BioWare presented the publishers with a demo called Battleground:
Infinity. Interplay suggested that the demonstrated gameplay engine
would be well-suited to the Dungeons & Dragons license which it
had acquired from SSI. Accordingly, Infinity was reworked in line with
the Dungeons & Dragons ruleset.
This resulted in Baldur's Gate, which witnessed a development cycle of
three years. During this time, the three doctors continued to practice
medicine. However, in the final years of the project, the demands of
development prompted Muzyka and Zeschuck to leave medicine and move
into full-time development. Augustine Yip decided to continue with his
Baldur's Gate sold more than two million copies
after its release, nearly matching the sales of Diablo. Following the
success of Baldur's Gate, the Infinity Engine was used for the games
Planescape: Torment and the Icewind Dale series. The success of
Baldur's Gate was followed by an expansion pack for the game: Tales of
the Sword Coast.
2000s: EA acquisition,
Mass Effect and Dragon Age
At this point,
BioWare decided to return to the action genre. The
company's initial thought was to develop a sequel to Shattered Steel,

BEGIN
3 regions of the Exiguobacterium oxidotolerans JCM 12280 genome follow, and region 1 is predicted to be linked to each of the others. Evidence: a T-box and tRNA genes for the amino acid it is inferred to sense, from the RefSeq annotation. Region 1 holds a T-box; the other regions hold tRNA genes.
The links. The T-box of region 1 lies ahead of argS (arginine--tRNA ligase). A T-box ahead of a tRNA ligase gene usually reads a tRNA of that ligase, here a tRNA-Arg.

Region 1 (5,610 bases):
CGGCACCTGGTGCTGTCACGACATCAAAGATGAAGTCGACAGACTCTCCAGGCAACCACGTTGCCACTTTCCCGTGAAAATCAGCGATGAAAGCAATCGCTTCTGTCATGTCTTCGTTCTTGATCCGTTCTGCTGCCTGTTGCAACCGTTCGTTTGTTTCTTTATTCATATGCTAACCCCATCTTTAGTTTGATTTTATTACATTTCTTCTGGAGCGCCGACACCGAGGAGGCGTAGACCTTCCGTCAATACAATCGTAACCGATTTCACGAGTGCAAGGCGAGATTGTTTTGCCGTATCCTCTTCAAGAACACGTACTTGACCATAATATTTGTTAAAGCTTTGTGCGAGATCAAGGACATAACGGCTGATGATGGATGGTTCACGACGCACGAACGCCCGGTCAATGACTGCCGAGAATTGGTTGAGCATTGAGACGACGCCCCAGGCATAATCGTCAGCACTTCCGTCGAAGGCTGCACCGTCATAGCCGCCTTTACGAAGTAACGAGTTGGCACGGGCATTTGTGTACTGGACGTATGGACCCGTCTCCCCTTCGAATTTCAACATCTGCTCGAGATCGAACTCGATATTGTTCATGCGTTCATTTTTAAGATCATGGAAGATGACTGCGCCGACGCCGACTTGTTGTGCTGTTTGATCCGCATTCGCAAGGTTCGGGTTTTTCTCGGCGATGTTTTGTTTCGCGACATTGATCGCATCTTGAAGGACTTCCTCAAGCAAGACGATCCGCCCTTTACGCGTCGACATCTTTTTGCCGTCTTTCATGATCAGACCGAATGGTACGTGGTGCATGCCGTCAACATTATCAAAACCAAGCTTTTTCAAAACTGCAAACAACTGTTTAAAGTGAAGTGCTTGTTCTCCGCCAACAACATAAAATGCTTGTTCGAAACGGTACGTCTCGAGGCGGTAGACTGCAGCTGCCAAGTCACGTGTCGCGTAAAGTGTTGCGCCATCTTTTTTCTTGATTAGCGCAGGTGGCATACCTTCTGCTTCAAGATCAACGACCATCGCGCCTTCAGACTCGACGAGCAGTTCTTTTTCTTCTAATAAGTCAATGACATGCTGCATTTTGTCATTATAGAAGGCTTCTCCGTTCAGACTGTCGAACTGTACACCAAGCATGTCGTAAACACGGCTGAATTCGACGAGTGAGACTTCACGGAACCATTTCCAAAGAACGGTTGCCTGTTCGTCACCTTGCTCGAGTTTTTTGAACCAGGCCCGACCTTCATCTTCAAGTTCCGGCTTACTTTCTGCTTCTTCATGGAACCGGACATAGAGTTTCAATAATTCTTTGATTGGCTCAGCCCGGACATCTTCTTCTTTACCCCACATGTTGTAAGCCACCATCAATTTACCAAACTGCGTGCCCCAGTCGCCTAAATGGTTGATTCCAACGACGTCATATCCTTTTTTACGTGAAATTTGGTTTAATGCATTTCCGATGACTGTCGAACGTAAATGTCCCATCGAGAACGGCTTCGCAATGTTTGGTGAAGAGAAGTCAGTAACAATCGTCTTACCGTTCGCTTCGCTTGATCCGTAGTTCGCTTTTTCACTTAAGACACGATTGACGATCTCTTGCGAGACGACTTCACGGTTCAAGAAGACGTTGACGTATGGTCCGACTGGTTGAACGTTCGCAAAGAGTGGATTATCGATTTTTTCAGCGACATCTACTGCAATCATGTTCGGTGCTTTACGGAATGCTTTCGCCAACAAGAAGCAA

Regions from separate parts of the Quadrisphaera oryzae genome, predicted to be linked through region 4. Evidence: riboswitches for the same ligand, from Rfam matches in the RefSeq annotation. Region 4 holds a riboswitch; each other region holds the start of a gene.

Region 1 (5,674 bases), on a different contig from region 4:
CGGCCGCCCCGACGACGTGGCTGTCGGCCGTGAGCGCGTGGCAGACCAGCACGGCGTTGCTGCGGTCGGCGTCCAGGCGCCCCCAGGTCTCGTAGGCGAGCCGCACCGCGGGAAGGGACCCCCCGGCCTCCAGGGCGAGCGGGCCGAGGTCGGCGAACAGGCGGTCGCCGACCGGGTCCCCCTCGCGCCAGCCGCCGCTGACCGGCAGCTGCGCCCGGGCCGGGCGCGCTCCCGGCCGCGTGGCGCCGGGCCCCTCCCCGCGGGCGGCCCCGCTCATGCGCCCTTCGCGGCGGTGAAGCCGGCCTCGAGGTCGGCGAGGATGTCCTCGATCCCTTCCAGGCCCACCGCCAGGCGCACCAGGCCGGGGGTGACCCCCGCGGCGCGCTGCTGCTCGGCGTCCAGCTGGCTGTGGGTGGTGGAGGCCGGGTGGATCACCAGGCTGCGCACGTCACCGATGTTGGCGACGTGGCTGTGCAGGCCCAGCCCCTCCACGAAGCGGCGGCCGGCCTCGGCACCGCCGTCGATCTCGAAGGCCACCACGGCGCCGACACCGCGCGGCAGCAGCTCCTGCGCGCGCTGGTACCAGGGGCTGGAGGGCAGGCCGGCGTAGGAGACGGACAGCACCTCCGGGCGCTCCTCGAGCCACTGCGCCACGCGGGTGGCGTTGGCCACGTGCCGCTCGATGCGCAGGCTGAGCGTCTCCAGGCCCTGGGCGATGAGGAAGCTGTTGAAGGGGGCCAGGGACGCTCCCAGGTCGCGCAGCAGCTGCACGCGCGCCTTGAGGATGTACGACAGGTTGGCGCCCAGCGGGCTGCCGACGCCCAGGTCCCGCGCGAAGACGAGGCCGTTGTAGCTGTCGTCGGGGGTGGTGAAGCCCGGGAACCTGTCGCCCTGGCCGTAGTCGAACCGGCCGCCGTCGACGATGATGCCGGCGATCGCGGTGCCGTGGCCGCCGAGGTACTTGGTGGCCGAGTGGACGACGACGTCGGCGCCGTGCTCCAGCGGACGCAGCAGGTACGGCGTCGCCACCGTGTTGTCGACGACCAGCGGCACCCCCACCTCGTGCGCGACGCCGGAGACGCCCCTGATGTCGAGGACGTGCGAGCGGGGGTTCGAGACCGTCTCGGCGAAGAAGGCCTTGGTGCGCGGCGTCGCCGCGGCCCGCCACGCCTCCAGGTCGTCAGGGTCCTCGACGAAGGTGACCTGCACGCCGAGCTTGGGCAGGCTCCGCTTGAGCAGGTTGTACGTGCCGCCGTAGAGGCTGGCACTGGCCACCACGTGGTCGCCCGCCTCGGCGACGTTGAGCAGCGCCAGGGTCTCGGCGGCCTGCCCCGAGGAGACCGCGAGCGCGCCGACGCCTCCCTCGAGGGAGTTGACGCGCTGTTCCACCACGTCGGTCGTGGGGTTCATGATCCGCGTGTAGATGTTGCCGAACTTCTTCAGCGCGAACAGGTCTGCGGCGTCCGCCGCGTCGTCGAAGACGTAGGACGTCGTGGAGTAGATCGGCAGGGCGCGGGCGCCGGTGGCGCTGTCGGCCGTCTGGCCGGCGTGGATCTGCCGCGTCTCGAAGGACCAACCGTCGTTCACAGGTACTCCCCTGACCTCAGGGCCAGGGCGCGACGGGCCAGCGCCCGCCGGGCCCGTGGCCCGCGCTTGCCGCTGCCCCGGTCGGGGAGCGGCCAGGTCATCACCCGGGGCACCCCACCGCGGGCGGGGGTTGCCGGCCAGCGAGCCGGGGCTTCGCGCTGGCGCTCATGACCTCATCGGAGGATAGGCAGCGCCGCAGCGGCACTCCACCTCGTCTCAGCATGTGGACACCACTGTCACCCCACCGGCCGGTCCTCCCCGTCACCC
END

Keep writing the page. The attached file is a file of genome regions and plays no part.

but eventually a sequel to MDK from
Shiny Entertainment was chosen for
MDK 2 was released on PC, Dreamcast, and eventually
PlayStation 2, offering
BioWare their first taste of developing games
MDK 2 drew the same level of praise as its
predecessor but, despite the success,
BioWare returned to the Baldur's
Gate series for their next project.
Baldur's Gate II: Shadows of Amn was released in 2000, two years
after the release of Baldur's Gate.
Baldur's Gate II sold two
million copies, matching the sales of the first game in the series.
However, the success of both
Baldur's Gate II and
MDK 2 was not enough
to stabilize Interplay financially, who eventually went bankrupt.
Following Interplay's bankruptcy,
BioWare began to work with
Infogrames, which was later renamed to Atari. Neverwinter Nights
was originally to be published by Interplay, but the company lost the
license of the game to
Atari and part of their Dungeons & Dragons
license to BioWare. After selling their D&D license to Atari,
BioWare developed Star Wars: Knights of the Old Republic and Jade
Empire. It had publishing relationships with Interplay Entertainment,
Infogrames and, under its new name Atari, LucasArts, and Microsoft.
The next few years saw a number of changes in BioWare's corporate
status. In November 2005, it was announced that
BioWare and Pandemic
Studios (itself founded by former
Activision employees) would be
joining forces, with private equity fund
Elevation Partners investing
in the partnership. On October 11, 2007, however, it was announced